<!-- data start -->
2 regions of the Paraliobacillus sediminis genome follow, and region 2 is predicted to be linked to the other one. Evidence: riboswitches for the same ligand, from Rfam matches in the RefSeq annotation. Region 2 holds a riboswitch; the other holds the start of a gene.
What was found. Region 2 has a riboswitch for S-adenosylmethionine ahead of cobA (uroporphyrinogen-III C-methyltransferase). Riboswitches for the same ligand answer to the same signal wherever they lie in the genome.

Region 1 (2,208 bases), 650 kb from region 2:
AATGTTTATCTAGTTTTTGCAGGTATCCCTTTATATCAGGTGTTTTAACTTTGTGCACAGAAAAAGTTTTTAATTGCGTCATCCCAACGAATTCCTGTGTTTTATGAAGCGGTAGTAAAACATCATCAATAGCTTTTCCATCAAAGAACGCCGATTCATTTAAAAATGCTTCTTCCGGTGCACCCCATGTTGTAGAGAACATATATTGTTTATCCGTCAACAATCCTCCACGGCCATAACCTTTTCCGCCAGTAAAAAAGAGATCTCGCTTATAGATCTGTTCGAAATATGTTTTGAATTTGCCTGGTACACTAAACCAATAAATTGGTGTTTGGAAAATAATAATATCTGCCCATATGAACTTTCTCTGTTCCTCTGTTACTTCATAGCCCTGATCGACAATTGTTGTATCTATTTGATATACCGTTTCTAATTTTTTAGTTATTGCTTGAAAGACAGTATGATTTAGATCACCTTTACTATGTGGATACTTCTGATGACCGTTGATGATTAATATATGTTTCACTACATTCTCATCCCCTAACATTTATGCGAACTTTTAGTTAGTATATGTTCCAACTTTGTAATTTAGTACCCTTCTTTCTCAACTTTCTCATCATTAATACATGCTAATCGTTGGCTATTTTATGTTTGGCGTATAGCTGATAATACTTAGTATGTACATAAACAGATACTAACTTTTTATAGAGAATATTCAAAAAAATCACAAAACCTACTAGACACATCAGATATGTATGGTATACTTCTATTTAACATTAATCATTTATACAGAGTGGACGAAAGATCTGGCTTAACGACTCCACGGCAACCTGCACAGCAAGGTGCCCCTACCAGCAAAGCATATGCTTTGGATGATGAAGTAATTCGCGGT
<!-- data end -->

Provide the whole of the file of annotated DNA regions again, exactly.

2 regions of the Paraliobacillus sediminis genome follow, and region 2 is predicted to be linked to the other one. Evidence: riboswitches for the same ligand, from Rfam matches in the RefSeq annotation. Region 2 holds a riboswitch; the other holds the start of a gene.
What was found. Region 2 has a riboswitch for S-adenosylmethionine ahead of cobA (uroporphyrinogen-III C-methyltransferase). Riboswitches for the same ligand answer to the same signal wherever they lie in the genome.

Region 1 (2,208 bases), 650 kb from region 2:
AATGTTTATCTAGTTTTTGCAGGTATCCCTTTATATCAGGTGTTTTAACTTTGTGCACAGAAAAAGTTTTTAATTGCGTCATCCCAACGAATTCCTGTGTTTTATGAAGCGGTAGTAAAACATCATCAATAGCTTTTCCATCAAAGAACGCCGATTCATTTAAAAATGCTTCTTCCGGTGCACCCCATGTTGTAGAGAACATATATTGTTTATCCGTCAACAATCCTCCACGGCCATAACCTTTTCCGCCAGTAAAAAAGAGATCTCGCTTATAGATCTGTTCGAAATATGTTTTGAATTTGCCTGGTACACTAAACCAATAAATTGGTGTTTGGAAAATAATAATATCTGCCCATATGAACTTTCTCTGTTCCTCTGTTACTTCATAGCCCTGATCGACAATTGTTGTATCTATTTGATATACCGTTTCTAATTTTTTAGTTATTGCTTGAAAGACAGTATGATTTAGATCACCTTTACTATGTGGATACTTCTGATGACCGTTGATGATTAATATATGTTTCACTACATTCTCATCCCCTAACATTTATGCGAACTTTTAGTTAGTATATGTTCCAACTTTGTAATTTAGTACCCTTCTTTCTCAACTTTCTCATCATTAATACATGCTAATCGTTGGCTATTTTATGTTTGGCGTATAGCTGATAATACTTAGTATGTACATAAACAGATACTAACTTTTTATAGAGAATATTCAAAAAAATCACAAAACCTACTAGACACATCAGATATGTATGGTATACTTCTATTTAACATTAATCATTTATACAGAGTGGACGAAAGATCTGGCTTAACGACTCCACGGCAACCTGCACAGCAAGGTGCCCCTACCAGCAAAGCATATGCTTTGGATGATGAAGTAATTCGCGGT